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Michigan State University

Guidelines for Accessible Electronic Publications


MSU stakeholders with responsibility for, or a strong interest in, accessibility have been meeting over the past several months to review options for accessible electronic publications. This document summarizes the observations and discussion of the meeting participants, including the relative strengths and weaknesses of various document types and technologies. It is the recommendation of the working group that all campus publications plan for accessibility when the publication is being developed. It is also recommended that existing publications be made available in the most accessible format which can be reasonably produced. A summary of different formats and their relative accessibility is provided below to assist with the selection of an accessible file type.



Many university print publications are now, or soon will be, made available electronically. In an effort to ensure that these publications are accessible, various technologies were reviewed. Each is listed, in order of accessibility, along with its relative strengths and weaknesses. If you currently use an inaccessible format for your publication, you should make plans to deliver it in one of the accessible formats described below.

1.  HTML web content

HTML-coded content is the most accessible of the discussed options. Depending on the size of the document being published and the number of readers, this is the optimal choice for accessibility. Adobe InDesign CS5 is currently the industry-standard design and production tool for publication work. The HTML output from InDesign often requires fixes and modification prior to use. Many publishers recreate their content as HTML rather than relying on the output of InDesign.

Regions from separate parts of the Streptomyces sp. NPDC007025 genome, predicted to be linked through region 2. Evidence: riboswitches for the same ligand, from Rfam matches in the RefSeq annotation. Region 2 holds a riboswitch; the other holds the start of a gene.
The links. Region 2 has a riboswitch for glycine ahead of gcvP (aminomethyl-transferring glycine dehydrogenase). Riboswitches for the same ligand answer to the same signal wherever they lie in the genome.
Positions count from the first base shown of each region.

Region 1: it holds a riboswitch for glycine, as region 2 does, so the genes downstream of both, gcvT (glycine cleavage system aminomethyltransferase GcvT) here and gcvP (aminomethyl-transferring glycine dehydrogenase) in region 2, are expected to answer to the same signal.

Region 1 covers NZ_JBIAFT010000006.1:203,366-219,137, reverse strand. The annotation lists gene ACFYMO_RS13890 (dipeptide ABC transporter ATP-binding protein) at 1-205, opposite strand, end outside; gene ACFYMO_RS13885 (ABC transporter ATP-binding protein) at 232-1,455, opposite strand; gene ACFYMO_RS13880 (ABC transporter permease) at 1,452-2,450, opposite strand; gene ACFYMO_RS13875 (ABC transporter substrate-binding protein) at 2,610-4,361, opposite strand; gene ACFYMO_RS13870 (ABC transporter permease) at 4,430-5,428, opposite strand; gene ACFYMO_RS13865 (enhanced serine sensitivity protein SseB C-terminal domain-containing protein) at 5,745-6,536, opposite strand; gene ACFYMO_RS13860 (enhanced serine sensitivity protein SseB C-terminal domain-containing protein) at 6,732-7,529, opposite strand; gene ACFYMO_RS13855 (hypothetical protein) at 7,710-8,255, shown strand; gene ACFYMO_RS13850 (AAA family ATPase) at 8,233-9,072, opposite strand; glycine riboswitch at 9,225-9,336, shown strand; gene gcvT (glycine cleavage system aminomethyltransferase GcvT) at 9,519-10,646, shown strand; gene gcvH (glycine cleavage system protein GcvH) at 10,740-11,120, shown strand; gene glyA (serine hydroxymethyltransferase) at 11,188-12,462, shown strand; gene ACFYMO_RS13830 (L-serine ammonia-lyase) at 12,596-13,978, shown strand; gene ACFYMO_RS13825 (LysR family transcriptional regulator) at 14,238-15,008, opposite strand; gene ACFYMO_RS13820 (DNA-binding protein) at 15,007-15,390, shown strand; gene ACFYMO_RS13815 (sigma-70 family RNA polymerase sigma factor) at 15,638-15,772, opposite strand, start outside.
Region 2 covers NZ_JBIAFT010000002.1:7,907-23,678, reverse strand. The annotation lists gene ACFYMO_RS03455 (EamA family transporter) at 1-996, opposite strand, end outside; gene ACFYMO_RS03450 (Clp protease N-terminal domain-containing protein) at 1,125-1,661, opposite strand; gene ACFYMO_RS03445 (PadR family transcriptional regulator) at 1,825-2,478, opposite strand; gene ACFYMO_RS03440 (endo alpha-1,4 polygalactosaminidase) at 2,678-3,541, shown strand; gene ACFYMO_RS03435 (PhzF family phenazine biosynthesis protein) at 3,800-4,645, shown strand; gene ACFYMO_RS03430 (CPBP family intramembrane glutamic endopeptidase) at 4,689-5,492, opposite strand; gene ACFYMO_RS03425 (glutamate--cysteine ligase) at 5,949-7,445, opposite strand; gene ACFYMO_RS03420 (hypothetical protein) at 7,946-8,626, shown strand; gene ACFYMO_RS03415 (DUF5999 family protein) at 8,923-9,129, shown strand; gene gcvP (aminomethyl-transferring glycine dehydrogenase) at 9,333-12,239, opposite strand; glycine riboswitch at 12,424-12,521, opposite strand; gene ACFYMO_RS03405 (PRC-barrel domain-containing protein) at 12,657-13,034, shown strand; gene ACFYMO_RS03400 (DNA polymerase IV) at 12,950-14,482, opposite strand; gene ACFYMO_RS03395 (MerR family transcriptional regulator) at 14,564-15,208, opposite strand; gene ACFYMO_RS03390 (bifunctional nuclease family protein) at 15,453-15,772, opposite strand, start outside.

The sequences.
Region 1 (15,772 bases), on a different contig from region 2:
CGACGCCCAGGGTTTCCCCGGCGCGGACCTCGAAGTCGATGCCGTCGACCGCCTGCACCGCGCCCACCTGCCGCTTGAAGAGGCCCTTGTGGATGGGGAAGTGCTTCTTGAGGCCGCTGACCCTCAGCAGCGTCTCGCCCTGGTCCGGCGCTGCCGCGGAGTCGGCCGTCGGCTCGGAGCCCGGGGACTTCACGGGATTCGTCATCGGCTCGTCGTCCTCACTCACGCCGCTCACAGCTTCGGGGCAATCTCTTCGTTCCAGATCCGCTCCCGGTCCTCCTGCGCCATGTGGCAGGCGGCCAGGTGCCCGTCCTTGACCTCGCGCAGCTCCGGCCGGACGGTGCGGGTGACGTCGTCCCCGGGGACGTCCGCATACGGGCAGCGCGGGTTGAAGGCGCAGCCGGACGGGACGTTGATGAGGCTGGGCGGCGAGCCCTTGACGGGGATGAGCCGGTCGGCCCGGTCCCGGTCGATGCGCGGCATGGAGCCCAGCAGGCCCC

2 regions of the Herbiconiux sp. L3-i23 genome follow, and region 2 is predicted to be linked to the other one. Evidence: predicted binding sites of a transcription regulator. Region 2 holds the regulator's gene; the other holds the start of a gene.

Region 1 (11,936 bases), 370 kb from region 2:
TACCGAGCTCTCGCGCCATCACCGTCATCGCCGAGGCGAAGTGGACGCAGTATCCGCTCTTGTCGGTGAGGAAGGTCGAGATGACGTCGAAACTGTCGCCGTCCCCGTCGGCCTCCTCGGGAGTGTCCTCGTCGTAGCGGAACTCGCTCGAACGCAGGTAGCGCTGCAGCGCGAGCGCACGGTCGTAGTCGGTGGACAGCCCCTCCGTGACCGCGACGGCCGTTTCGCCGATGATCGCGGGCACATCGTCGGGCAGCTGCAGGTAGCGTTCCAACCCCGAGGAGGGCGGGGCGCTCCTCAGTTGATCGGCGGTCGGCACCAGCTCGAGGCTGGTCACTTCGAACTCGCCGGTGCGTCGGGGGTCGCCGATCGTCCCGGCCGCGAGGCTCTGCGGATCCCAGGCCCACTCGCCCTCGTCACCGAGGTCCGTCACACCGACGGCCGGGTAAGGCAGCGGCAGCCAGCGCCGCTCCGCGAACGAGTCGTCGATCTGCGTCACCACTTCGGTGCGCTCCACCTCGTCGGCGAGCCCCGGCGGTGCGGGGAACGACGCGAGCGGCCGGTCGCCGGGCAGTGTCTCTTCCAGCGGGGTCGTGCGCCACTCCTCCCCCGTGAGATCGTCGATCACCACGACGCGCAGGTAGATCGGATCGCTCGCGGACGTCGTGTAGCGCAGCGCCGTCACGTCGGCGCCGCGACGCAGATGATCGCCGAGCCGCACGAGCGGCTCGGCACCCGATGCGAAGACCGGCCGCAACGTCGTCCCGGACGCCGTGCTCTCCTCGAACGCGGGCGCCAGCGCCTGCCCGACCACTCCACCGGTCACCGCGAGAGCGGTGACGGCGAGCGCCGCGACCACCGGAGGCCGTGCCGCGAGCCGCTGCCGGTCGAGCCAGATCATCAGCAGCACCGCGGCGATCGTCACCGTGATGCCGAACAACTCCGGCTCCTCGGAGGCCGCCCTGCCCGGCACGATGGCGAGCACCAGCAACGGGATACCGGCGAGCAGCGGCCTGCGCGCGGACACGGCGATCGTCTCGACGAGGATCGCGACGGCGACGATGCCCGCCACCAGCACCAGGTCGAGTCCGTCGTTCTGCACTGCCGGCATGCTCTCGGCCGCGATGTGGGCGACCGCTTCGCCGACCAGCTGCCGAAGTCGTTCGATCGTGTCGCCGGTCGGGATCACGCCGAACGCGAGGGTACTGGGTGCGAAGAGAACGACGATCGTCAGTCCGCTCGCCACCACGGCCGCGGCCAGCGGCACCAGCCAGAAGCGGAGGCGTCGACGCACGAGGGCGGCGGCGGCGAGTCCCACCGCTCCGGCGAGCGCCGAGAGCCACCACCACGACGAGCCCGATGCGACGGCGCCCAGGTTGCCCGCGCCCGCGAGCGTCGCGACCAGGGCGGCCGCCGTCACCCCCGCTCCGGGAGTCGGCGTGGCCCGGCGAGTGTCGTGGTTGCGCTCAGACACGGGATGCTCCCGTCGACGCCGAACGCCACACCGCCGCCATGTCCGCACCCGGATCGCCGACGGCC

2.    Microsoft Word

Microsoft Word documents are relatively accessible and are a good choice for publications that can be converted into this format. Guidelines for creating accessible Microsoft Word documents may be found at the following link:

3.    Optimized text-based PDF

The PDF output from InDesign is acceptable when correctly configured for accessibility. However, InDesign software has limitations that are challenging when converting documents. Larger documents may benefit from specialized PDF optimization software. Assistance with creating an accessible PDF document may be found at the following link:

4.    Text-based PDF

A properly formatted, text-based PDF is a suitable choice for accessibility and would be an appropriate choice for most publications, but is still not quite as easy to use as an optimized PDF or HTML content. Unfortunately, many PDF files are not correctly formatted; however, with education and better tool support, this situation is improving.

5.    Image PDF (not accessible)

Image PDF files are not accessible by definition, because they are a picture of the publication and don’t contain accessible content. Scanning a document and saving the image as a PDF should be discouraged because it produces a document that is not accessible.

 6.  Flash-based “flipbook” (not accessible)

An image-based flipbook is any of several technologies for displaying a publication in its original print format, including publications provided by ISSUU. Flipbook publications are not accessible at this time, although this situation may improve over time as flipbook technologies mature and evolve.

7.    Microsoft Publisher (not accessible)

Microsoft Publisher is sometimes used on campus to generate informal publications with relatively small audiences. The native output format of this tool is not a good choice for accessibility. Often Microsoft Publisher is used to produce a PDF document for electronic publishing purposes, which may be accessible depending on how it is produced.



MSU’s web accessibility guidelines may be accessed at the following URL:


If you have any questions about whether your publication’s document format is accessible, please call Karen Woehlert at 517-353-3925.